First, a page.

dont surrender! its will be easy at the end! wink





"we began as wanderers, and we are wanderers still"
-carl sagan

-space engine photographer


Edited by spacer - Thursday, 30.06.2016, 10:31
 
WatsisnameDate: Thursday, 30.06.2016, 10:34 | Message # 595
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Spacer solved it! Very well done!

The solution for the probability that the particle tunnels out of the nucleus any time it reaches the edge of the "energy barrier" provided by the strong nuclear force is

This is a really small probability! However, the barrier is so small, and the particle is moving so fast, that it has a huge number of opportunities to tunnel out in a short period of time. So the Polonium-212 can decay very quickly even though the quantum tunneling is such a rare event.





 
spacerDate: Thursday, 30.06.2016, 10:41 | Message # 596
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the actually long number to the ones who interested is:





"we began as wanderers, and we are wanderers still"
-carl sagan

-space engine photographer


Edited by spacer - Thursday, 30.06.2016, 10:42
 
WatsisnameDate: Thursday, 30.06.2016, 11:02 | Message # 597
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Ehh, most of those digits are not significant. smile Actually, the precision of the answer is limited to only one significant figure, since the half-life was given as 0.3 microseconds.




 
midtskogenDate: Thursday, 30.06.2016, 13:30 | Message # 598
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Quote Watsisname ()
This is a really small probability!

That points to a really really small probability for, say, tungsten isotopes. Philosophically, one can wonder why nature then bothers to give it a probability at all.





NIL DIFFICILE VOLENTI
 
WatsisnameDate: Thursday, 30.06.2016, 13:55 | Message # 599
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Yes indeed. The tunneling probability is based on penetration of the potential energy barrier, where the potential energy is determined by combination of nuclear and electric forces. The nuclear force binds protons and neutrons together, but only within a very short range -- beyond that range the electric repulsion will serve to repel the charges away from one another. So the potential has a hill with similar width as the nucleus that must be crossed over for a particle in the nucleus to escape.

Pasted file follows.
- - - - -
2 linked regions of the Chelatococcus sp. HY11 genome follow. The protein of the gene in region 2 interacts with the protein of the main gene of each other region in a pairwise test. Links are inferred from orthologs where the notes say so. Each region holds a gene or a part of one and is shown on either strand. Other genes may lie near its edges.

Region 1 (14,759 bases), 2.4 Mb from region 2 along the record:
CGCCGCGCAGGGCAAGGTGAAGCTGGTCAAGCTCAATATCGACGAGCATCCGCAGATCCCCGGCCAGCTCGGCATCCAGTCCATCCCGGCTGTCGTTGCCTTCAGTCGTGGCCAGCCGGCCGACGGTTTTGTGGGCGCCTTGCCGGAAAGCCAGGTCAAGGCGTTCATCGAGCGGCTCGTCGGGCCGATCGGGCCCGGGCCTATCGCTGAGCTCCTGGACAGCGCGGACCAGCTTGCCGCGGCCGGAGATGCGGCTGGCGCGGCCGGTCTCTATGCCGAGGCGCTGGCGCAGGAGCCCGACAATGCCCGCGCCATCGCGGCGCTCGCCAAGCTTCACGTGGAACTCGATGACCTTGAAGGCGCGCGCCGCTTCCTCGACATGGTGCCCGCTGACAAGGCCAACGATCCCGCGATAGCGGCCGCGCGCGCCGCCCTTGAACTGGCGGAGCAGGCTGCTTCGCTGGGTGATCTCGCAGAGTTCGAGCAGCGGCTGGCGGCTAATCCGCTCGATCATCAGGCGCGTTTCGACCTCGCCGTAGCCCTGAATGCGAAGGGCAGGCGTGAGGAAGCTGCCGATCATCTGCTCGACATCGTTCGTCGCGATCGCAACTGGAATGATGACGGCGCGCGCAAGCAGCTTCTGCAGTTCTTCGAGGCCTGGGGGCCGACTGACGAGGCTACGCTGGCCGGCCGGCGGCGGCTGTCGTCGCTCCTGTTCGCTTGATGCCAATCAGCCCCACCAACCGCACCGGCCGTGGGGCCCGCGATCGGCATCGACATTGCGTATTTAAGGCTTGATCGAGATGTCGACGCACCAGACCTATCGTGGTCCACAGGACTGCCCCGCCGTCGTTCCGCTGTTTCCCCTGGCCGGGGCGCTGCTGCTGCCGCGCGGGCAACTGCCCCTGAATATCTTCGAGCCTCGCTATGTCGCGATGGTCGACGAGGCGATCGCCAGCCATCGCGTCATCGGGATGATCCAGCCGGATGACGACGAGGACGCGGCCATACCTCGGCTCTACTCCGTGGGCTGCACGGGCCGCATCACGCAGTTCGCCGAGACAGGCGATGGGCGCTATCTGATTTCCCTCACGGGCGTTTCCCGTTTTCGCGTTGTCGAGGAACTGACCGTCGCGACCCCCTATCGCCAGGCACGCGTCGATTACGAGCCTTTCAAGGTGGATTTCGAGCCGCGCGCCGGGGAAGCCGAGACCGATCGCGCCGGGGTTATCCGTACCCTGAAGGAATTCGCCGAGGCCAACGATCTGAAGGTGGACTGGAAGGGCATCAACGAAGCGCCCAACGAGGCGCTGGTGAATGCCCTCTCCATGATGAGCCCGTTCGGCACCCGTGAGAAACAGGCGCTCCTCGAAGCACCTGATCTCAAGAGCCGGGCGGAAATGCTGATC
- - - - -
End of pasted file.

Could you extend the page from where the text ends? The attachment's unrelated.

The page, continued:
This energy hill is too large to cross over normally. By classical physics, it is impossible. Instead, nature cheats. It tunnels straight through. It does this through the uncertainty principle -- the particle has wave-like properties, including an inherent uncertainty in where it actually is. There's a tiny chance that it can find itself outside the barrier, and escape. The probability depends on the energy of the particle and shape of the barrier, which ultimately depends on several constants of nature (speed of light, Planck constant, electric constant).

It turns out the 'tuning' of these constants must be exceedingly fine in order for physics to work the way it does. The very structure and stability of matter depends on it. And if we like to get philosophical, a deep question is why should these constants be tuned in the way that they are? smile





 
midtskogenDate: Thursday, 30.06.2016, 14:58 | Message # 600
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What does it take to reach zero tunnelling probability?




NIL DIFFICILE VOLENTI